Cable company stocks fell sharply Monday after President Obama called for the Federal Communications Commission to reclassify Internet access as a utility.
If the FCC were to approve the White House’s recommendations, the Internet would be regulated like other utilities such as electricity, water and telephone services. The White House is calling for an “explicit ban” on deals between broadband Internet providers and online services like Netflix, Amazon or YouTube to move their content faster, a potential new source of revenue for cable companies.
While the FCC is an independent agency, Obama’s statement could put political pressure on FCC commissioners and aligns the White House with Internet activists who warn against the creation of so-called Internet “fast lanes.” Internet activists have been calling for the FCC to reclassify the Internet as a public utility under Title II of the 1934 Communications Act, which is what Obama has called for.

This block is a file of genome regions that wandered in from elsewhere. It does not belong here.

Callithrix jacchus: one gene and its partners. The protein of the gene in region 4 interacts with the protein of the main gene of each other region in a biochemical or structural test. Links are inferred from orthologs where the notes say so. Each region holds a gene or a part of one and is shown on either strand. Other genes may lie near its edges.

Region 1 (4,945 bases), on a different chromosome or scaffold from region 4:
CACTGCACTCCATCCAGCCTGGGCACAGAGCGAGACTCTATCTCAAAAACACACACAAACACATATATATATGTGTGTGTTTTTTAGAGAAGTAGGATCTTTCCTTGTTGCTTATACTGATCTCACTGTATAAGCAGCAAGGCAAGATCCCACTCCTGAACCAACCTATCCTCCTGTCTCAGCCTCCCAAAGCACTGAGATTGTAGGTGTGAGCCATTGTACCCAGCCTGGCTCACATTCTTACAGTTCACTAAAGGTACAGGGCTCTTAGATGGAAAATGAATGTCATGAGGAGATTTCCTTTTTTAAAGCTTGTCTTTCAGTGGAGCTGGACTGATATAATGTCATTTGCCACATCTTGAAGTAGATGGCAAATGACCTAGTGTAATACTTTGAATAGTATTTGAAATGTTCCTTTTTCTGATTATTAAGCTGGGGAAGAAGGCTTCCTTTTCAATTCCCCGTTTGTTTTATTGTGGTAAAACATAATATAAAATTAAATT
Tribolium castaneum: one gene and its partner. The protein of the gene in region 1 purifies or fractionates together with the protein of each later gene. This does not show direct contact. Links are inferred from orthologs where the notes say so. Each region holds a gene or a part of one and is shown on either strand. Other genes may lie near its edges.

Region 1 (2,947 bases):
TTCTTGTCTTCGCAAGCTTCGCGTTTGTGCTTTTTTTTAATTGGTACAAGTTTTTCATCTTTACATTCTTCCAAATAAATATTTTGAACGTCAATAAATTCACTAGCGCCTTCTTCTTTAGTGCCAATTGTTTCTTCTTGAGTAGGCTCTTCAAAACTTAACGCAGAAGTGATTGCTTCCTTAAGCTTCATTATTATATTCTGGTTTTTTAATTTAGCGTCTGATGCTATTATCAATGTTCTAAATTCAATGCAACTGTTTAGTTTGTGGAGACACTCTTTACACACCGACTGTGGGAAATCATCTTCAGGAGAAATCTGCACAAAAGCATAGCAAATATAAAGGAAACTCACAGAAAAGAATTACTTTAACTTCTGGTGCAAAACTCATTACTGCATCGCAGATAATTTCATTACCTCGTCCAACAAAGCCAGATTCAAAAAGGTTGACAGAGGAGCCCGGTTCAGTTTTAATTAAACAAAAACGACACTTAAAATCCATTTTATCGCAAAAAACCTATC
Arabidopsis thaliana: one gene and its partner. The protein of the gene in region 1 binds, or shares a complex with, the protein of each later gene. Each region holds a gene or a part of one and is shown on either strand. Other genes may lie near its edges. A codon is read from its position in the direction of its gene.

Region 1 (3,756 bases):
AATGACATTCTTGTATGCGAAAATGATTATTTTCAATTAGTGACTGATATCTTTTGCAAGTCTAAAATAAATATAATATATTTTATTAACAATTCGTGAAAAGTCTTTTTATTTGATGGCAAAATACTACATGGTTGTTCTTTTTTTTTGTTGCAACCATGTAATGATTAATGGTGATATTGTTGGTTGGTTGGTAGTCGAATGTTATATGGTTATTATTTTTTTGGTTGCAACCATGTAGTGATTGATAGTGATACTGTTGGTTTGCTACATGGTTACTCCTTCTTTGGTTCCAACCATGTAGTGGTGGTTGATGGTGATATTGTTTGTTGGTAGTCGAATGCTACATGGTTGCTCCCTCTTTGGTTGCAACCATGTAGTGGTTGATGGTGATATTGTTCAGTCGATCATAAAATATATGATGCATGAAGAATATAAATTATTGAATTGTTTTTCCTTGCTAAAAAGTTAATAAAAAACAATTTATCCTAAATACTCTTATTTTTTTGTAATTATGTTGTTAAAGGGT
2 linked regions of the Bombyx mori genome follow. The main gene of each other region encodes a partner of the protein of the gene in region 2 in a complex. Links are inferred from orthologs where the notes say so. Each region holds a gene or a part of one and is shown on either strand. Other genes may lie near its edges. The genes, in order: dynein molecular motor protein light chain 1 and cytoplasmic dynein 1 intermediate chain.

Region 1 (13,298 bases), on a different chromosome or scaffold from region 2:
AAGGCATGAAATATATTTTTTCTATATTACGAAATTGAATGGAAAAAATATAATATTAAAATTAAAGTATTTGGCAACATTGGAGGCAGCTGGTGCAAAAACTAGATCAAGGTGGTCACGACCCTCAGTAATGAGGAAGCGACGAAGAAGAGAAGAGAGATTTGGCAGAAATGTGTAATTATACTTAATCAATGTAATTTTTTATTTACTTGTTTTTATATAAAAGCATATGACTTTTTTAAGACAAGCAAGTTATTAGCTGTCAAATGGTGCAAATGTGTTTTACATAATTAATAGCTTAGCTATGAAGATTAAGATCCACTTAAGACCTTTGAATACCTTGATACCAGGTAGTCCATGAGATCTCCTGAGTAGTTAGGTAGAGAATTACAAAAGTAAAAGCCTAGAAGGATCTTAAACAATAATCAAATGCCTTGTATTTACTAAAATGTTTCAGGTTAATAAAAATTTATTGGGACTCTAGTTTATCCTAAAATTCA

“This is a basic acknowledgment of the services (Internet service providers) provide to American homes and businesses, and the straightforward obligations necessary to ensure the network works for everyone — not just one or two companies,” the White House said.
The potential ban on content deals and the possibility of heavier government regulation sent investors scurrying out of cable stocks.
On Monday, as the Standard & Poor’s 500 index edged up 0.3 percent, big cable companies slid.
Time Warner Cable, Comcast, Cablevision and Charter Communications dropped between 2 percent to 4 percent.
Filed Under: Cables + cable management, Industry regulations